Early summer fly fishing on Devon rivers like the River Taw and River Torridge can be some of the most productive and exciting fishing all year round. With plenty of hatches and insect life both below the water and on the surface, we asked local guides and anglers to pick their top flies for this time of year.
Between them, the anglers we spoke to have nearly 500 years combined experience and we found a good deal of commonality in their recommendations. Of course, everyone has their own go-to flies and there are a fair few flies we left out, but the flies here represent a good starting point for anyone new to fishing Devon rivers in the early summer months. There’s a good mix of fly types, including dries, emergers and nymphs and a mix of profiles to offer up for the often-fussy Devon wild brown trout.
Gold Ribbed Hares Ear
The ever-popular GRHE was a staple in everyone’s fly box. Normally tied in sizes 10-14, we saw a good number of variants including gold and tungsten head, unweighted, pearl and hot spot. This versatile fly can be bounced along the bottom or suspended under a dry or indicator fly.
Pheasant Tail Nymphs, May Fly Nymphs and a wide variety of black, olive, grey and tan nymphs were to be found in size 10-16.
CDC Emergers were in abundance in local boxes. Tied in a variety of sizes and colours, with some anglers swearing by the Pearl Butt variant for that little bit of extra flash. Normally fished on the point and often in conjunction with another dry fly, these flies can produce some phenomenal action, especially in the late afternoon and early evening.
One of the more modern flies in our list, Marjan Fratnic’s simple F-Fly developed in the 80’s can be deadly during both midge and sedge hatches. It is also generic enough to be a good search pattern when you start to see a few fish rising but haven’t yet identified the hatch.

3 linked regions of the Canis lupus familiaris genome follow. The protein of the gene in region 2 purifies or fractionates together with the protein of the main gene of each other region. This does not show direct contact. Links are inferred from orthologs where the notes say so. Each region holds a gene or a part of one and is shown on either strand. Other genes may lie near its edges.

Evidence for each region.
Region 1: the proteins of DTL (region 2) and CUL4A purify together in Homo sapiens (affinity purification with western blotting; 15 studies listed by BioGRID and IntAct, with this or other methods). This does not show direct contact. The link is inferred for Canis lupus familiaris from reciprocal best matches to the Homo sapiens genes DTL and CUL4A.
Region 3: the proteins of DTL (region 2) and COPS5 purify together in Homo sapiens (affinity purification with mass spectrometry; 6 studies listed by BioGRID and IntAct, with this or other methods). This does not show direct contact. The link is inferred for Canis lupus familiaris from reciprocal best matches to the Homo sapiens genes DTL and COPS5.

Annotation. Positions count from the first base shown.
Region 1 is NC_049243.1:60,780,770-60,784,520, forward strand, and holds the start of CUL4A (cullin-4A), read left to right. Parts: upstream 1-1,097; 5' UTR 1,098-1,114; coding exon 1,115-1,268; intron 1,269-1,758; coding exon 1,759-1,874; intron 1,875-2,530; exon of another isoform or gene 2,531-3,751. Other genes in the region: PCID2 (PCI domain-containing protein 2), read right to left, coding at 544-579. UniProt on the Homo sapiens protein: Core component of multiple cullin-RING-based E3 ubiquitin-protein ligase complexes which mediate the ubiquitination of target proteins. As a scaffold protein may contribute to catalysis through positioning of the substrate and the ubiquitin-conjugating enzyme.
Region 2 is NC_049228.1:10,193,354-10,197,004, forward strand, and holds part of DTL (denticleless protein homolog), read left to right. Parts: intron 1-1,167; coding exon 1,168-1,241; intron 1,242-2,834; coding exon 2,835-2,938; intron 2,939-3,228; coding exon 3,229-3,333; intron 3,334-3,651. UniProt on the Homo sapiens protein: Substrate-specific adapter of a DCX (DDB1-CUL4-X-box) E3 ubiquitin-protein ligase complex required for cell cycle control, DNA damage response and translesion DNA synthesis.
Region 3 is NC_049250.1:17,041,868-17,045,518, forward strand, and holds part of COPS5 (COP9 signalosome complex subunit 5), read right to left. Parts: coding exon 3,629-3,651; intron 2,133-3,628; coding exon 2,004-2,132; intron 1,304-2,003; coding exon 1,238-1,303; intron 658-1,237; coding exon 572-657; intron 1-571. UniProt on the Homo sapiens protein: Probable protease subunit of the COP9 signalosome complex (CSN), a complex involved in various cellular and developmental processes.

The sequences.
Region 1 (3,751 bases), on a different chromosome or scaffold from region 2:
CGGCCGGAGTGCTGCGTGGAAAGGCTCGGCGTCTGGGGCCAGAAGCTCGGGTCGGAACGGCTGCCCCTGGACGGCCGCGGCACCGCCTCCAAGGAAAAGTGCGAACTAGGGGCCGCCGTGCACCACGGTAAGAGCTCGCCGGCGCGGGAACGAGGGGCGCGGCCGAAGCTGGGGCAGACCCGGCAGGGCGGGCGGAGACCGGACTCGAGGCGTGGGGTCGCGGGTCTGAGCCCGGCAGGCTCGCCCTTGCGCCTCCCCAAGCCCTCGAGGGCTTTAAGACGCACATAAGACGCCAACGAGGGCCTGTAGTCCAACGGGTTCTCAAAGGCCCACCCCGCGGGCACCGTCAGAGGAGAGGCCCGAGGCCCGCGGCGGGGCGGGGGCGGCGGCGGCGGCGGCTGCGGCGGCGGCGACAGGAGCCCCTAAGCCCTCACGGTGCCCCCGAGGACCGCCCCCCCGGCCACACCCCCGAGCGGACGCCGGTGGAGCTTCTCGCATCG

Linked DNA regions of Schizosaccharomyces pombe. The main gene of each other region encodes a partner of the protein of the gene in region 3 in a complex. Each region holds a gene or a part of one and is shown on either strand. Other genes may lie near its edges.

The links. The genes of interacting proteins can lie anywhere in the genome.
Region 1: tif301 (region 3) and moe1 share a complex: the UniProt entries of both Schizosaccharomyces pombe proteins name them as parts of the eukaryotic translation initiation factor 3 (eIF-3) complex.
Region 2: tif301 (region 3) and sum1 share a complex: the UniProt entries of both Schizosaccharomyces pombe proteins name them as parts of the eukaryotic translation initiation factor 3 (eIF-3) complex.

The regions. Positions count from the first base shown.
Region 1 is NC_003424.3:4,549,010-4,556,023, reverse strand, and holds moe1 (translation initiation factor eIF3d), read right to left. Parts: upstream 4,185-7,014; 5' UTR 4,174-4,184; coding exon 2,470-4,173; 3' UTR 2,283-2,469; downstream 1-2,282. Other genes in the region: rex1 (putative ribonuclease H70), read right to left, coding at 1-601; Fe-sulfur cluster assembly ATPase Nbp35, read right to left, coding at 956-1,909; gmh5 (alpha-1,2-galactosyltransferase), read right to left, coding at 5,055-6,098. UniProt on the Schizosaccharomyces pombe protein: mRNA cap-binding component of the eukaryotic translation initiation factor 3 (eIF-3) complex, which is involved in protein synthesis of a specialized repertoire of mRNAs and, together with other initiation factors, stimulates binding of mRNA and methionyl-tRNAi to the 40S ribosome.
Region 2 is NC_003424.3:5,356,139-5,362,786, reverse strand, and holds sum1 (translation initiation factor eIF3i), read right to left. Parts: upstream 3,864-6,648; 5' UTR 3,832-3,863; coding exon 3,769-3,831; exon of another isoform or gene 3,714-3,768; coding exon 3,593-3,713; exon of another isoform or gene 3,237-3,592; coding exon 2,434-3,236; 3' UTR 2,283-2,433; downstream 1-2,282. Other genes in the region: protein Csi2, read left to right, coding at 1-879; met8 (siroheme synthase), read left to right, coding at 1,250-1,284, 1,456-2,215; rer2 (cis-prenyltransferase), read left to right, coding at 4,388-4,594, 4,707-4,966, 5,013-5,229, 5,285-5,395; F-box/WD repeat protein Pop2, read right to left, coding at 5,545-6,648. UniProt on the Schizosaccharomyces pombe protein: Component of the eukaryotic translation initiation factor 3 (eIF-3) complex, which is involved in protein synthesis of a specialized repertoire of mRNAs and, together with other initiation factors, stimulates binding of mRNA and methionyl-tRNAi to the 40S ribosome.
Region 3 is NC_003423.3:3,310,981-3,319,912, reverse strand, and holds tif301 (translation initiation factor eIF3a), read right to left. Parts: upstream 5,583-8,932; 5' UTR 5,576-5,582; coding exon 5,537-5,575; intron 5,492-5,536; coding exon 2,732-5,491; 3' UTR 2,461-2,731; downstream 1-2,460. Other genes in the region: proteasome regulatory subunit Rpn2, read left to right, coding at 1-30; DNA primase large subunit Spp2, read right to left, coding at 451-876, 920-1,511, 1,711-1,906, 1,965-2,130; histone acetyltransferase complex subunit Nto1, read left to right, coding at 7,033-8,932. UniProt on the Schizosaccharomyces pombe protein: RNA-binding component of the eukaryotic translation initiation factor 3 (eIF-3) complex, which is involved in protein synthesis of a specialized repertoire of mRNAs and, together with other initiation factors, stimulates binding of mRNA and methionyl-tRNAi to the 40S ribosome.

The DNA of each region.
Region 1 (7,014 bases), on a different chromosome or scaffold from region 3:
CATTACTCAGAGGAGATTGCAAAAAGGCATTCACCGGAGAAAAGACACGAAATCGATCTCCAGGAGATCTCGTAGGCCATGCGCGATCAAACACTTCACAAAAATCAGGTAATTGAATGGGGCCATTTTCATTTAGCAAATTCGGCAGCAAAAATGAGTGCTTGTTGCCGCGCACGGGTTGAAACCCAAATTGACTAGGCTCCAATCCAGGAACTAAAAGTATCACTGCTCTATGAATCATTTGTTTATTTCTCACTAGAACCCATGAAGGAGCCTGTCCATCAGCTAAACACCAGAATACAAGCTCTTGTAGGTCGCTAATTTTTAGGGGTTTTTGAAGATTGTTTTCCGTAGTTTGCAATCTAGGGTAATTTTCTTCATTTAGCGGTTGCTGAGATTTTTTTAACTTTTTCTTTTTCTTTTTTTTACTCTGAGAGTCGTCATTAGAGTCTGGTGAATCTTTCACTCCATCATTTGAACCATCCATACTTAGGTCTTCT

The addition of elk hair over the CDC can help to create more movement in the surface. Elk hair patterns with a similar V-shape profile, such as the Elk Hair Caddis flies, are also popular.
Loop wing Emergers
CDC loop wing emerger patterns have a unique profile and tend to sit low in the surface and produce fish even when ‘drowned’. They are a fairly robust pattern that can stand up to multiple takes. Loop wing pheasant tail and loop wing mayfly are popular variations in the early summer months.
Rounding out the list, we have the Parachute Adams and Klinkhammer style flies and their variants. Mentioned by every angler we spoke to, it is yet another fly that imitates the ubiquitous Mayfly found so often on our rivers in early summer. This fly imitates the Mayfly dun or subimago and performs particularly well when tied in in lighter colours like tan, yellow and grey.
This buoyant fly makes a good indicator and is often tied with a tippet ring or fished on the dropper, but can also be fished on the point in a washing line configuration.
The Fox and Hounds Country Hotel offers nearly 4 miles of fly fishing on the River Taw and a further 2 miles on the River Torridge for brown trout as well as salmon and sea trout.
Our guides can help you to get the most out of your fishing experience, but you are welcome to fish alone if you prefer. We offer a special Fly Fishing Break package, but you can add fishing to any stay. If the river levels aren’t perfect, we’re located within an hours drive of nearly 20 reservoirs and fisheries, so there are always plenty of opportunities for the keen angler.